Caprice Glaser: Painting with Wood

Caprice Glaser: Painting with Wood

To call Caprice Glaser a woodworker might be accurate, but it’s a little like calling Hemingway a typist. Over the past 20 years, Caprice has obtained international recognition for her wood murals. You’ll find them in corporate lobbies, boardrooms, YMCAs, colleges, high schools, and private collections. Working from detailed drawings, Caprice meticulously cuts and fits together different kinds of wood into representations of history, culture, and portraits of the famous and not so famous.
One of her earliest pieces, “The Land,” is a large 9-by-30 foot mural created for St. Paul, Minnesota-based AgriBank. Using pictures from the farm magazines her neighbors loaned her, it took her a year to create. For over 20 years, the finished work hung in the skyway that went through the bank, enjoyed by generations of St. Paulites. When the bank recently moved to a new building, the mural was taken down and carefully reassembled, somewhat sadly for Caprice, out of the public eye.

Working in wood is just part of her repertoire. The St. Paul artist also finds time to work in stone, metal and even put a little paint on canvas. Step into her neat, small studio (she claimed she cleaned up for my visit), and you see just how busy and creative a person she is.

Taped to the wall, there’s a detailed pencil drawing of former Minnesota governor, Wendell Anderson, and nearby is the finished commissioned portrait. On her worktable, a large piece in progress for Dakota County.

Featuring important buildings, historic scenes, even a map; the piece will become the chimney on a “cabin” soon to display historical artifacts in the lobby of Hastings Government Center. There are many other drawings, gracefully sculpted marble or wooden pieces, paintings, models for works in metal and stone. Hanging from the ceiling is a large colorful fish, carved for fun out of Styrofoam. She recently worked on the set for the Guthrie Theatre’s production of “Antony and Cleopatra”. And in April, her recent paintings will be featured at a show at Phipps Center for the Arts in Hudson, Wisconsin.

For Caprice, there are no hard lines between these different media. Wood, stone or paint & she uses whatever’s required for the work. A graduate from the Art Institute of Chicago, her fine art background helps all her work come alive with color and activity.

In many ways, in fact, she really “paints” with wood. Her canvas is a piece of 3/4″ plywood. Her colors are oak, walnut, and padauk&along with 29 other varieties she’s used.

“And my brushstrokes are the grains of the wood,” she notes.

But before she cuts any wood, she starts with a drawing.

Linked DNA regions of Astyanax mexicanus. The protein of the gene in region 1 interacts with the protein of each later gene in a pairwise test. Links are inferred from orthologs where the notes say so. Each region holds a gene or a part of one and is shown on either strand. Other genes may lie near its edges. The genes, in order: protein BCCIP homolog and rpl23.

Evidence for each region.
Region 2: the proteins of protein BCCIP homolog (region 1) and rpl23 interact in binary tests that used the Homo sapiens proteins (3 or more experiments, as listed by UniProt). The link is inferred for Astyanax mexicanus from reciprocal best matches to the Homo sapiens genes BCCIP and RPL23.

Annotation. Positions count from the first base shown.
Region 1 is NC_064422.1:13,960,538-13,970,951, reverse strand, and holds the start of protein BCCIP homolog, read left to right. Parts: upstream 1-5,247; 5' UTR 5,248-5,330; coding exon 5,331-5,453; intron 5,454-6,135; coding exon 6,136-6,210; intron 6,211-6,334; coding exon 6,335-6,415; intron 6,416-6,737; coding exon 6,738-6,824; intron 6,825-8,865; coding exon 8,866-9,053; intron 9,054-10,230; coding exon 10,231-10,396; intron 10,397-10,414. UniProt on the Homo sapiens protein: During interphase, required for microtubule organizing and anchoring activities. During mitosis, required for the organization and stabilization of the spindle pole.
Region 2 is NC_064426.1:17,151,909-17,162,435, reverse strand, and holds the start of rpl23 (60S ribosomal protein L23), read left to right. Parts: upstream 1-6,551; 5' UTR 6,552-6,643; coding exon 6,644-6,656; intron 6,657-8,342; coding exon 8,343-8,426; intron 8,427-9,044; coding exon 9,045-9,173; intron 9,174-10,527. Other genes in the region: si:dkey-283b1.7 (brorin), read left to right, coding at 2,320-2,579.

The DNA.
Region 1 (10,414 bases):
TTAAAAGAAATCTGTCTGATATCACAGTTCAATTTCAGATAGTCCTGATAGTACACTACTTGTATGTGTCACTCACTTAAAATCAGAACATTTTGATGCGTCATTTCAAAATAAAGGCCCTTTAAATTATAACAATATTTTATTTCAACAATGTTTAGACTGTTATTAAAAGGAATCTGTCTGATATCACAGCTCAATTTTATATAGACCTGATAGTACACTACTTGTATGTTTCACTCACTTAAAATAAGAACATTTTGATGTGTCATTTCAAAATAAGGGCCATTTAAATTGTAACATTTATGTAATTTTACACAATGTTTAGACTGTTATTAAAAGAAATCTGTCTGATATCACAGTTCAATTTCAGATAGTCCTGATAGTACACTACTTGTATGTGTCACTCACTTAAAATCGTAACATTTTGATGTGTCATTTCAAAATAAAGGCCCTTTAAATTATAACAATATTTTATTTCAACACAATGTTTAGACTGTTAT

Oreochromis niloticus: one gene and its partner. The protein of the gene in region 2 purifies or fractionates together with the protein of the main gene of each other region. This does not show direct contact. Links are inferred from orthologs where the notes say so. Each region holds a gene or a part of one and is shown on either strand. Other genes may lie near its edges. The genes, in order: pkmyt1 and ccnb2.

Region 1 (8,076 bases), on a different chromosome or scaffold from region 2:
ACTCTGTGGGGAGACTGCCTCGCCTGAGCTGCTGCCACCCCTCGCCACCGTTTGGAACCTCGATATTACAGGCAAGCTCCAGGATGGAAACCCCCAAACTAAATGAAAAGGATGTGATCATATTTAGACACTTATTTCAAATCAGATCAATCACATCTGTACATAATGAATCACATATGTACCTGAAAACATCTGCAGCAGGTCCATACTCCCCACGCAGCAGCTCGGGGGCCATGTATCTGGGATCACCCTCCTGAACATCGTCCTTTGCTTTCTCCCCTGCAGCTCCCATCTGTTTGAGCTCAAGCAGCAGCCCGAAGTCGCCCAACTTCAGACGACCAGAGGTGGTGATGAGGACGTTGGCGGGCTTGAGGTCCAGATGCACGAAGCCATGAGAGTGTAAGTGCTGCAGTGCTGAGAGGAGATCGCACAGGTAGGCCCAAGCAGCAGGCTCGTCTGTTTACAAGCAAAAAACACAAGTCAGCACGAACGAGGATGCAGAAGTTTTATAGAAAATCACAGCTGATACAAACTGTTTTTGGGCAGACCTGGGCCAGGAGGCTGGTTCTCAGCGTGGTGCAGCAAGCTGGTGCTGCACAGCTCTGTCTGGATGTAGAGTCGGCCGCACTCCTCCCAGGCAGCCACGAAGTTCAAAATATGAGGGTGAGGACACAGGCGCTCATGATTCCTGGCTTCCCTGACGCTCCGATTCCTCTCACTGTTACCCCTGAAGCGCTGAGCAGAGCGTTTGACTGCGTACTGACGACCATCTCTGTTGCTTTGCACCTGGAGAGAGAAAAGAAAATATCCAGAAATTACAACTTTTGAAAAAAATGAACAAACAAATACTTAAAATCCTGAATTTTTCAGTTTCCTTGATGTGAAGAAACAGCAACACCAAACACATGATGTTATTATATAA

“I look at photographs and I may do two or three different drawings and then combine them into the final drawing. Contrast is so important and the drawings provide details and decisions about light and dark.”

Unlike the earlier large mural, Caprice doesn’t work flat anymore, but works with different thicknesses to give another dimension to the piece. That’s one reason she expects people to want to touch her work.

“I just finished a piece for the YMCA in St. Paul and I put extra wax on it.” She notes, “I just hope they vary the heights of the kids once in a while.”

Though she doesn’t consider herself to be a “tool person,” she uses belt and disk sanders, a grinder, and a Dremel for carving. But the tool she relies on is her Rockwell bandsaw.

“I use the bandsaw for 99% of my cuts. Many people ask if I use a scrollsaw & and I have one, but I do the tiniest pieces,1/8 x 1/4-inch pieces, with the bandsaw and though I’ve been nicked, I’ve never lost a finger.”

She buys her wood at Youngblood’s in Minneapolis, or people give it to her. She’s gotten Green Heart from South America, walnut was donated when she did a piece for the Boy Scouts, and she received walnut from the University of Wisconsin campus in Whitewater to use in a mural for the school.

“I have to have planed wood so I can see what I’m getting. I never stain it. Just use the natural color. I’ve developed my own system & for instance, using padauk for foliage, oak for the sky. And I make the grain match the contour of faces. I also understand that wood changes down the road — darkens, lightens — and I take that into consideration too.”

“Then to clamp the pieces down, I use everything& tape, clamps, weight it down & it’s something to see when it’s all clamped & and I use Titebond for my glue”

It all takes a lot of time.

“Somebody once suggested that I could increase my production by using a computer and a laser cutter.” Caprice recalled, “But then I wouldn’t be able to make all those decisions, and I really couldn’t do two of the same things.”

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